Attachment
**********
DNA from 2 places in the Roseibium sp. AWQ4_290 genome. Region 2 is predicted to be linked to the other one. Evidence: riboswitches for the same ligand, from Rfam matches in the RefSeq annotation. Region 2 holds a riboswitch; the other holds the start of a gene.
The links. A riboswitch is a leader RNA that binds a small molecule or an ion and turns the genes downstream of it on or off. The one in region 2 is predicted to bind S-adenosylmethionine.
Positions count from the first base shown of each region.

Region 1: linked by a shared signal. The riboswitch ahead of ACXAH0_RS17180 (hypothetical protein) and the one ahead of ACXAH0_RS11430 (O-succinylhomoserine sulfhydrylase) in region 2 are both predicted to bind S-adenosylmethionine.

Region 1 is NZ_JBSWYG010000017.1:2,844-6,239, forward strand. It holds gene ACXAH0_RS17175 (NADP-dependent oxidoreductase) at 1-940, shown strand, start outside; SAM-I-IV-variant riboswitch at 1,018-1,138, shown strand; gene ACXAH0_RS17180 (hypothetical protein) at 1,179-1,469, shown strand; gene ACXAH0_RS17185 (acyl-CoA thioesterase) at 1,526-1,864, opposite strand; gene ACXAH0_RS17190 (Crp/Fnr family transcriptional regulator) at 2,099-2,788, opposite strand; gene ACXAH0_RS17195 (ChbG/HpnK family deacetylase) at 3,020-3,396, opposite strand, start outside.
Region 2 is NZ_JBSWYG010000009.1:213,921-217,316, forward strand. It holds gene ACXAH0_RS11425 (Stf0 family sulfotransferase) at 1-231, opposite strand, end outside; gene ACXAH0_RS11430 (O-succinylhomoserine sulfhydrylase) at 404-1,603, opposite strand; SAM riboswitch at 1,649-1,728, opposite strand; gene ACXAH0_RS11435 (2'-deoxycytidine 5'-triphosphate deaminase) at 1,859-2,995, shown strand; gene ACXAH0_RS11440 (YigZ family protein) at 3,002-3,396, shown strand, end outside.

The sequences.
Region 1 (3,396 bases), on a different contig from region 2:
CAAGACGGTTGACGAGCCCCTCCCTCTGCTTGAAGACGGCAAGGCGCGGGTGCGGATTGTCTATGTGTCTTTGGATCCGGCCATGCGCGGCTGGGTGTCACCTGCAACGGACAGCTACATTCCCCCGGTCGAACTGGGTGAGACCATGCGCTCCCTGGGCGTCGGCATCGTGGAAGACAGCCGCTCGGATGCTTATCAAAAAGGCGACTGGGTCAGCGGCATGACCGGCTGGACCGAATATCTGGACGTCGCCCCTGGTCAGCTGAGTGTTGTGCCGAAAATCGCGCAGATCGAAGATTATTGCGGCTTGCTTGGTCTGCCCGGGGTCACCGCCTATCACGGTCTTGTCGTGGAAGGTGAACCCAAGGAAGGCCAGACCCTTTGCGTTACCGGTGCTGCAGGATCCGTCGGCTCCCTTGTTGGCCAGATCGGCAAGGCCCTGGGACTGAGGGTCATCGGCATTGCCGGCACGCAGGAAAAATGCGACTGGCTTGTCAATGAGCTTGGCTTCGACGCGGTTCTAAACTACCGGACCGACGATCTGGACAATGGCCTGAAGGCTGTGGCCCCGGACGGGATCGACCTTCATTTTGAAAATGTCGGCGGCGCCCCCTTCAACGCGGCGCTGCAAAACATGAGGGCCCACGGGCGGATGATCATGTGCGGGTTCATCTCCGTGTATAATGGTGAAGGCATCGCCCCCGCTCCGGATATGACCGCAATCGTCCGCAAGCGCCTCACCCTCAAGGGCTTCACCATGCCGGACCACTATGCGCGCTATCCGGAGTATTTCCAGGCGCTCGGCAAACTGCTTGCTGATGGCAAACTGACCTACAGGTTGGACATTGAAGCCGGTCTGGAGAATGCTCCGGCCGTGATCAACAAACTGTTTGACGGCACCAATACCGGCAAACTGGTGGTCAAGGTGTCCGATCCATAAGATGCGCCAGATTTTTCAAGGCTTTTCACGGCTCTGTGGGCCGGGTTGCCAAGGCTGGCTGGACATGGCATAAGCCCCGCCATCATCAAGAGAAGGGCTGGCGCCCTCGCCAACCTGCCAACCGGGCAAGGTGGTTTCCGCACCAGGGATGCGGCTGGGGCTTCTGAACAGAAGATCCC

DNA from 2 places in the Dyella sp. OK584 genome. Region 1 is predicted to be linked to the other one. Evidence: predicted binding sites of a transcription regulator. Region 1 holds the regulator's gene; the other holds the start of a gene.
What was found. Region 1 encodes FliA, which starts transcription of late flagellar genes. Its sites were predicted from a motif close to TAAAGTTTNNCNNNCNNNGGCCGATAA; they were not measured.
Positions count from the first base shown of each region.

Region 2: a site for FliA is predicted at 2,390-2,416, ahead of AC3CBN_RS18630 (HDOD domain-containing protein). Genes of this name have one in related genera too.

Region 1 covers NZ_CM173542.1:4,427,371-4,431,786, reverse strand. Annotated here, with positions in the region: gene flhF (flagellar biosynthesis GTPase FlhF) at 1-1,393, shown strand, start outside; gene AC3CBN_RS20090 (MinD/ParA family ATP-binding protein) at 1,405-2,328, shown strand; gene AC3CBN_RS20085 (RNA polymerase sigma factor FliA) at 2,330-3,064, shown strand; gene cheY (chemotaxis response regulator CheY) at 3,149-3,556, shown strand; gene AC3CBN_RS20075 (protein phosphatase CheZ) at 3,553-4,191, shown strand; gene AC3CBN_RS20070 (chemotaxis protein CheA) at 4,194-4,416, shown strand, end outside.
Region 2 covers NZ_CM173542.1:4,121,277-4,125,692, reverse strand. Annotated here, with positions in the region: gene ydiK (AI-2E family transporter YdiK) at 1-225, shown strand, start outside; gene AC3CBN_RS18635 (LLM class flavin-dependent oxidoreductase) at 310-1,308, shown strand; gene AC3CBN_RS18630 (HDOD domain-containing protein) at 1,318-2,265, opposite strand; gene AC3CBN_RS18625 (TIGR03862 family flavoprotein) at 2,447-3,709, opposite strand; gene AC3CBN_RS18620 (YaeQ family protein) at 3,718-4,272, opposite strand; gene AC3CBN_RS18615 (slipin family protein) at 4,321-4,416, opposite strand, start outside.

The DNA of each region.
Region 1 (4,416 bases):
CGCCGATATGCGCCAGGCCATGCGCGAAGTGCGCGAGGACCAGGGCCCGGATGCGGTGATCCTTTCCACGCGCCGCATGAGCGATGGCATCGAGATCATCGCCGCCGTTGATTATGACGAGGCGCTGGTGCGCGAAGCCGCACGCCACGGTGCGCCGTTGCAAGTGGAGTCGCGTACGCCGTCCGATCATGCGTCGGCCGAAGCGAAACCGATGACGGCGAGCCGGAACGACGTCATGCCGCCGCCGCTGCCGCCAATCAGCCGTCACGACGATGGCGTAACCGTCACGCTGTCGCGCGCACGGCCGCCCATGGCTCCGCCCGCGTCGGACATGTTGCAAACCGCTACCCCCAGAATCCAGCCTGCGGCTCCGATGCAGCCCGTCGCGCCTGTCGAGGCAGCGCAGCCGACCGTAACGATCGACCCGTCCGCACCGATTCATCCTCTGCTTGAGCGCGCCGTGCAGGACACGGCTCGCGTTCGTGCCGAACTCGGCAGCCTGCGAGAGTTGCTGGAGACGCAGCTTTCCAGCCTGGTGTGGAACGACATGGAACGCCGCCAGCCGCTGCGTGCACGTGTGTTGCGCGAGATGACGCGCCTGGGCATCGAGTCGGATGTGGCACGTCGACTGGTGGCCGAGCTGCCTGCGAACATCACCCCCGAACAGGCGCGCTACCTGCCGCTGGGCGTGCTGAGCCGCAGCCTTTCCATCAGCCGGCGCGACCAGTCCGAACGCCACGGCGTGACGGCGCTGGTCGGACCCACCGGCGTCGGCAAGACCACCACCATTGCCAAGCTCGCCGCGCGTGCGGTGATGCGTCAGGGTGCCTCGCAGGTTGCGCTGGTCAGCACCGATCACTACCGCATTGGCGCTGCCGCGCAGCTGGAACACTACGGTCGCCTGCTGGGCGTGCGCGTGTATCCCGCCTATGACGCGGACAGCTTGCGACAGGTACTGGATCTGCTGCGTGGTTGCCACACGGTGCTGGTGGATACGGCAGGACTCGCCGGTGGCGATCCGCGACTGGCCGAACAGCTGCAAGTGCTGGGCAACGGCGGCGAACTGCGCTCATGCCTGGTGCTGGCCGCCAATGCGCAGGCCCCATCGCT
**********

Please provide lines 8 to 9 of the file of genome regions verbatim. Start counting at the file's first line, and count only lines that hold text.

Region 1 (3,396 bases), on a different contig from region 2:
CAAGACGGTTGACGAGCCCCTCCCTCTGCTTGAAGACGGCAAGGCGCGGGTGCGGATTGTCTATGTGTCTTTGGATCCGGCCATGCGCGGCTGGGTGTCACCTGCAACGGACAGCTACATTCCCCCGGTCGAACTGGGTGAGACCATGCGCTCCCTGGGCGTCGGCATCGTGGAAGACAGCCGCTCGGATGCTTATCAAAAAGGCGACTGGGTCAGCGGCATGACCGGCTGGACCGAATATCTGGACGTCGCCCCTGGTCAGCTGAGTGTTGTGCCGAAAATCGCGCAGATCGAAGATTATTGCGGCTTGCTTGGTCTGCCCGGGGTCACCGCCTATCACGGTCTTGTCGTGGAAGGTGAACCCAAGGAAGGCCAGACCCTTTGCGTTACCGGTGCTGCAGGATCCGTCGGCTCCCTTGTTGGCCAGATCGGCAAGGCCCTGGGACTGAGGGTCATCGGCATTGCCGGCACGCAGGAAAAATGCGACTGGCTTGTCAATGAGCTTGGCTTCGACGCGGTTCTAAACTACCGGACCGACGATCTGGACAATGGCCTGAAGGCTGTGGCCCCGGACGGGATCGACCTTCATTTTGAAAATGTCGGCGGCGCCCCCTTCAACGCGGCGCTGCAAAACATGAGGGCCCACGGGCGGATGATCATGTGCGGGTTCATCTCCGTGTATAATGGTGAAGGCATCGCCCCCGCTCCGGATATGACCGCAATCGTCCGCAAGCGCCTCACCCTCAAGGGCTTCACCATGCCGGACCACTATGCGCGCTATCCGGAGTATTTCCAGGCGCTCGGCAAACTGCTTGCTGATGGCAAACTGACCTACAGGTTGGACATTGAAGCCGGTCTGGAGAATGCTCCGGCCGTGATCAACAAACTGTTTGACGGCACCAATACCGGCAAACTGGTGGTCAAGGTGTCCGATCCATAAGATGCGCCAGATTTTTCAAGGCTTTTCACGGCTCTGTGGGCCGGGTTGCCAAGGCTGGCTGGACATGGCATAAGCCCCGCCATCATCAAGAGAAGGGCTGGCGCCCTCGCCAACCTGCCAACCGGGCAAGGTGGTTTCCGCACCAGGGATGCGGCTGGGGCTTCTGAACAGAAGATCCC